The change in seasons is a great time to get kids thinking about the weather. There are many things kids can learn through studying meteorology—tuning into the environment, taking measurements, collecting data, looking for patterns, making predictions.

Today, let’s take a look at a hands-on weather lesson. This project is simple, easy and uses stuff you probably already have around the house.

### You’ll Need:

• a piece of clay
• square piece of cardboard – a piece from a cereal box will do
• pencil with a fresh eraser
• pin
• straw
• scissors
• construction paper
• markers or crayons
• compass

### Step 1

Take the kids outside. Have them make observations about the weather. Are there clouds in the sky? Are they moving? Can they feel the wind on their faces? Ask them which direction they think the wind is blowing from.

### Step 2

Next, have the kids find North using a compass (or you can simply point out North if you know where it is). Then have them write North, South, East and West on the piece of cardboard. You can introduce mnemonic devices like Never Eat Sour Wheat, or, point out that West and East spell out WE on a compass.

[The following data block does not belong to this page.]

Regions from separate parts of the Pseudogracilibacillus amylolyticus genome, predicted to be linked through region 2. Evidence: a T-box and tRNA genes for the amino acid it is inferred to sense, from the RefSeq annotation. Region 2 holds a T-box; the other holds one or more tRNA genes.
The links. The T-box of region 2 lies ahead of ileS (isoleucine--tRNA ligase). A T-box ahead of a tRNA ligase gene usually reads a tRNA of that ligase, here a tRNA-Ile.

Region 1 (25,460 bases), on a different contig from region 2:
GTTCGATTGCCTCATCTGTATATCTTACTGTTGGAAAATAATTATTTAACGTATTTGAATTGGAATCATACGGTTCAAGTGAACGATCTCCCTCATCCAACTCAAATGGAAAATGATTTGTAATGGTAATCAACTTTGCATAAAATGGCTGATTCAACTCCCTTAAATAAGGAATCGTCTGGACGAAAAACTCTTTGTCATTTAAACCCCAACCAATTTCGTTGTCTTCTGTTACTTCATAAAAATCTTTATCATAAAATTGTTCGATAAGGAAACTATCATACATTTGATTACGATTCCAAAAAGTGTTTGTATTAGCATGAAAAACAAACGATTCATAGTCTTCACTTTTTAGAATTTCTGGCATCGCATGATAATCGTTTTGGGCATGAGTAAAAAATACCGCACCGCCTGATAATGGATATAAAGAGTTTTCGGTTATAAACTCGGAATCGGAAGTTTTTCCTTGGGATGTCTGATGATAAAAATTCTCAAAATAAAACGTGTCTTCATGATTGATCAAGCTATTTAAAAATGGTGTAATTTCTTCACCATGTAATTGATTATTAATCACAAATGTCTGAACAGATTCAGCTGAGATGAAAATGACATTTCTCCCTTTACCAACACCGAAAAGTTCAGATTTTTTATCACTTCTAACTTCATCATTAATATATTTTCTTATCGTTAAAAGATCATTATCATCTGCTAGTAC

### Step 3

Cut a notch into each end of the straw.

### Step 4

Cut an arrow and a tail out of construction paper. Slip them into the slits on the straw.

### Step 5

Place a piece clay in the center of the cardboard. Stick the tip of the pencil into the clay.

### Step 6

Use a pin to affix the straw to the top of the eraser. Make sure it’s centered. You may also want to work the pin a bit to help the arrow spin more easily.

### Step 7

Now observe. The arrow will point into the direction the wind is blowing.

Take this activity a step further and have the kids record the wind for a week in a weather journal. Or have kids research jet streams and make predictions about weather headed their way based on the direction of the wind.

### About Jennifer Cooper

Jennifer Cooper is the blogger behind Classic-Play.com, an online resource for creative families.  Her favorite past times include: dancing around her living room, watching the Pink Panther with her kids and daydreaming. She lives in Baltimore, MD with her husband, photographer Dave Cooper, and two children.